Complete NAS Guide – Part 2: How To Choose a NAS Server And Key Features To Think About

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If you are not sure about how to choose a NAS server or where to even begin, then this article is for you. In this article, we will go through the key features you will need to think of before investing in a Network Attached Storage server for your home or office.

This article is part of a 4 part series about NAS or Network Attached Storage server. If you are not sure what NAS is or if you want to find out how a Network Attached Storage server may help solve your data storage needs, then you are in the right place. Since the world of NAS is so vast, we have decided to split our articles into 4 key areas:

What is NAS, Benefits of Using NAS server and alternatives to NAS for home use
How to choose a NAS server and key features to consider before buying a NAS (you are here!)
How and why are NAS hard drives different from Desktop hard drives
What is RAID and how to make the most of RAID levels in your NAS server (coming soon)

Before you begin searching for the perfect NAS server, it is vital that you identify and define your exact needs and use cases first. This will save you from running into bottlenecks in the future and also save you money by ensuring that you only pay for the features that you need. 

You will notice that the specs available for NAS devices can start from basic home use configuration to enterprise level hardware that come with a hefty price tag. Therefore, identifying what features are more important is key, for example, if you are more interested in data redundancy for protection against failed hard drives, then you will need to find a NAS unit that supports the right RAID levels you will need. 

You will also need to buy a NAS server that has at least 2 bays for mounting your hard drives so that mirroring can be enabled (for example RAID 1 – more on this later). If storage is your main concern, and if you know that your storage needs are going to go up significantly in the future, then you may want to go for a NAS unit that has at least 4 hard drive bays or more.

List of key features to think about before buying a NAS server for your home

If you are simply looking for a NAS server to back up your laptop and your files occasionally, then a NAS unit with relatively low hardware configuration will do the job just fine for you. 

However, if you are looking to use your NAS server as a media streaming server to stream videos to your smart TV, simultaneously while you stream videos to your phone and laptop at the same time, then you may need a NAS unit with higher processing power and RAM.

Aside from processors and RAM, there are a few other elements you will also need to focus on  that make up a NAS server. So here’s a list of topics below you will need to think and decide on before you purchase your NAS server.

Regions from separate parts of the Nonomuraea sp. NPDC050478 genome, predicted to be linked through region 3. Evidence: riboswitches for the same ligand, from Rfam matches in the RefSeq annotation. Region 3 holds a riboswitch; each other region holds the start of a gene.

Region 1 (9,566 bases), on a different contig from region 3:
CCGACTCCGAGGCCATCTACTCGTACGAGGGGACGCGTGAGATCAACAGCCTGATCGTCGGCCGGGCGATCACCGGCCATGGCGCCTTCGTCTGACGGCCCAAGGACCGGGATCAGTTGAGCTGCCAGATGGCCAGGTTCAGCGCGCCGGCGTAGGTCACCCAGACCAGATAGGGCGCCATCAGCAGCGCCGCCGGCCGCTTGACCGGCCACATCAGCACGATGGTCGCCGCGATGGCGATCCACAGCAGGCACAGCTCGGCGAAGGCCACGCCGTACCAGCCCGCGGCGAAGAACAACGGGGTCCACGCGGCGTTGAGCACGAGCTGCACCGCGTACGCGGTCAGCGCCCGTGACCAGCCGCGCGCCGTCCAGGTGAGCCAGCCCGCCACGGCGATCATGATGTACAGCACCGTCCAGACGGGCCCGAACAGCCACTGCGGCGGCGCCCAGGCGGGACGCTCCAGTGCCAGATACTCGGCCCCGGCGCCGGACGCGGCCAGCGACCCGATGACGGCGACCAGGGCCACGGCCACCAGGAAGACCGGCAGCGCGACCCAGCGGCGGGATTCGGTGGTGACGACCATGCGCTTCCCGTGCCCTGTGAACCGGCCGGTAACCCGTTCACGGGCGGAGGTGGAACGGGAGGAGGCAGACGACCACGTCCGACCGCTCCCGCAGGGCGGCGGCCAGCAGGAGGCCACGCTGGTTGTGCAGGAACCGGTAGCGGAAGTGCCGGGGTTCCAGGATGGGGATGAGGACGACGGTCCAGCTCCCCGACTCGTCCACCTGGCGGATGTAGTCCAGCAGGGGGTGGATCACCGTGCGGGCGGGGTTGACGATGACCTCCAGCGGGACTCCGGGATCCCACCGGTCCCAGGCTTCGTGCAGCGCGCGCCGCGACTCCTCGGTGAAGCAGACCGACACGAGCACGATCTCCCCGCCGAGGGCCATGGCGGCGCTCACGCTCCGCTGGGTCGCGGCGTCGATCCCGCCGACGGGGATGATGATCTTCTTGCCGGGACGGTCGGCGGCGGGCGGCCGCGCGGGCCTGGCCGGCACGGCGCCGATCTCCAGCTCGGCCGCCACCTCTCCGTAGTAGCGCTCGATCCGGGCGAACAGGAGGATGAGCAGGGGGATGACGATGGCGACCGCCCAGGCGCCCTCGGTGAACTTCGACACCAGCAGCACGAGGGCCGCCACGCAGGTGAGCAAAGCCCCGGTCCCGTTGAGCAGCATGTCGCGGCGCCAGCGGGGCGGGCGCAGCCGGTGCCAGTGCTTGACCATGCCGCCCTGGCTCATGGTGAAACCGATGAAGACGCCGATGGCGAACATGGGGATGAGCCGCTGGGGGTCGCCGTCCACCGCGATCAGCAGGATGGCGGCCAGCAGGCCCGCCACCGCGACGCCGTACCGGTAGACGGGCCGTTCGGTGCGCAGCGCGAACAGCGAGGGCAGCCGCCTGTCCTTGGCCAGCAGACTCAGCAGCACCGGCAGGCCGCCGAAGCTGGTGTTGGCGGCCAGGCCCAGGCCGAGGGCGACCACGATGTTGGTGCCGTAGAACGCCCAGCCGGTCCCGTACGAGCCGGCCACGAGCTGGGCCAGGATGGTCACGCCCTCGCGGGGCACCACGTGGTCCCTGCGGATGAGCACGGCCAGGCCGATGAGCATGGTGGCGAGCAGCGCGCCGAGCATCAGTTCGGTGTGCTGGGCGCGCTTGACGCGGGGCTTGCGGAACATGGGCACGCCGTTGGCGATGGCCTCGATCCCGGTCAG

How many bays does the Network Attached Storage server have?

NAS servers come with 1 bay to upto 8 or more bays. But for home use, you may find that 2 to 4 bays will do just fine. You can connect 2 x 2TB hard drives on a 2 bay NAS for 4TB storage or 4 x 2TB hard drives on a 4 bay NAS for 8TB total storage. However, please note redundancies will eat into your overall storage capacity.

If you are buying into a NAS server for the first time, and especially for home use, it may feel like a massive expansion to your existing storage arrangements. However, the rate at which media files are expanding in size is going up rapidly in the wake of 4k and 5k videos offered by entry level cameras like the new Go Pro Hero 9. Therefore, that 2 bay NAS may seem inadequate sooner in the future than you expect. 

If you feel that your storage needs may increase in the next few years, then look for a NAS with extra bays i.e. go for a 4 bay unit instead of a 2 bay. You can always leave 2 bays empty for now, and as your storage needs go up, you can start introducing more hard drives. 

Additional bays in your NAS unit will also give you the flexibility of mirroring your data on a RAID setup offering you better data redundancy.

What file storage technology/controller does your NAS unit support?

We will cover this in a bit more details further down, but the data storage technology is one of the most important features of your NAS unit. The storage technology or controller will dictate how your NAS software spreads the data across your hard drives connected to your NAS unit. 

For example, your storage system (RAID levels) will dictate whether your NAS server treats your 2 or 4 hard drives in the array as individual drives versus a single large volume made up of multiple drives.